Over 175,000 people came through the southern border in June, according to newly published U.S. Customs and Border Protection data and preliminary data first published by The Center Square.
The official CBP data published on Tuesday isn’t as straightforward as it normally is, possibly due to a recent shakeup at CBP with outgoing chiefs leaving June 30. A press release issued on Tuesday doesn’t include data typically published every month.
Protesters criticized Vice President Kamala Harris at the southern U.S. border this week as she made her first, long-delayed trip there as the Biden administration’s pointwoman for addressing the illegal immigration crisis.
U.S. Customs and Border Protection reported Tuesday that 178,622 people attempted to illegally enter America’s southern border in April, a two-decade high.
Officials said single adults comprised a majority of encounters.
Alejandro Mayorkas, the secretary for homeland security, refused to call the situation at the southern U.S. border a “crisis” during a House hearing on Wednesday, even though he acknowledged earlier this week that border apprehensions are on pace to reach levels not seen in 20 years.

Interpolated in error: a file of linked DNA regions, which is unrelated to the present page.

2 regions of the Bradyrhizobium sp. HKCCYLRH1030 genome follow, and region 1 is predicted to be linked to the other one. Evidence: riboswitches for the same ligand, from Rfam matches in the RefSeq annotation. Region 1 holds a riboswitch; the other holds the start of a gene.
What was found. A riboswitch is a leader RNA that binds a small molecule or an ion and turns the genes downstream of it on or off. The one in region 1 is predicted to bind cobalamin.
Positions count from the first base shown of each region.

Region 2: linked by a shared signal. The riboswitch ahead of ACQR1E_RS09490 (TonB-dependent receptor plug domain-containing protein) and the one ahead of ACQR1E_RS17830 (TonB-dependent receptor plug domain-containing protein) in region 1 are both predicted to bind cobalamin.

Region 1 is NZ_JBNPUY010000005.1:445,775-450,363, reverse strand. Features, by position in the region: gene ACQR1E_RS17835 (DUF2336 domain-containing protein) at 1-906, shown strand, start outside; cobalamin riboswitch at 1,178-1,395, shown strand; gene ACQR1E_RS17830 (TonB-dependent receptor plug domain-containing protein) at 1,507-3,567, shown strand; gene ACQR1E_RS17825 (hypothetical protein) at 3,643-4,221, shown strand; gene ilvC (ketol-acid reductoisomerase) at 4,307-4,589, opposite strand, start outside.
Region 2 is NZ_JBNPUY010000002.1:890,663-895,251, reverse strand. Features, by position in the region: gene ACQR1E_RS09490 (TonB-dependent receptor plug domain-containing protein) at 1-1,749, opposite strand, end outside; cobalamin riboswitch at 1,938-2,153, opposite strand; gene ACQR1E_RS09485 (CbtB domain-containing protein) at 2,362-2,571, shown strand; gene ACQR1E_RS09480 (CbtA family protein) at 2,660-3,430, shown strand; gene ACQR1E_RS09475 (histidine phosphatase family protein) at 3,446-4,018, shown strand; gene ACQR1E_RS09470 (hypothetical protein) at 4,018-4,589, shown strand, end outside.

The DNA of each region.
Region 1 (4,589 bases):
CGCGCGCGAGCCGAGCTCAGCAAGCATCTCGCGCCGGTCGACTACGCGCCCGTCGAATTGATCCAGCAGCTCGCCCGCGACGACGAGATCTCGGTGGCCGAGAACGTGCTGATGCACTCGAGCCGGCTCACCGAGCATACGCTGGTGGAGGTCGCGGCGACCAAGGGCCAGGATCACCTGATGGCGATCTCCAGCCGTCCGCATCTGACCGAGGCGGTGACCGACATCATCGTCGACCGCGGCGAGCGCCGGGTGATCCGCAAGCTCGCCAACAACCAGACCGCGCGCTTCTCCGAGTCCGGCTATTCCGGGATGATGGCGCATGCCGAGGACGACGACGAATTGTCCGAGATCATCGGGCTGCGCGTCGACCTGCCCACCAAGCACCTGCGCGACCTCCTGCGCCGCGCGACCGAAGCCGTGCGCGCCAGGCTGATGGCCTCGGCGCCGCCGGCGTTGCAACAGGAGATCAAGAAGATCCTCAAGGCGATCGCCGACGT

“Mr. Ranking Member, I’m not spending any time on the language that we use,” Mayorkas told Republican Rep. John Katko during a House Homeland Security Committee hearing when asked if the surge should be characterized as a crisis.
Changes in Mexican asylum laws and modifications to U.S immigration policy combined with exploitation by smugglers are causing an increase in migrants at the southern U.S. border seeking entry, according to reports.
The Biden administration suspended the ‘remain in Mexico’ program allowing some asylum seekers to enter the U.S. and ended a policy preventing unaccompanied minors from coming into the U.S., The Washington Post reported. Mexico implemented laws banning migrant families from returning if facilities are full and smugglers in Guatemala are exploiting people saying the administration is taking a softer approach towards asylum seekers.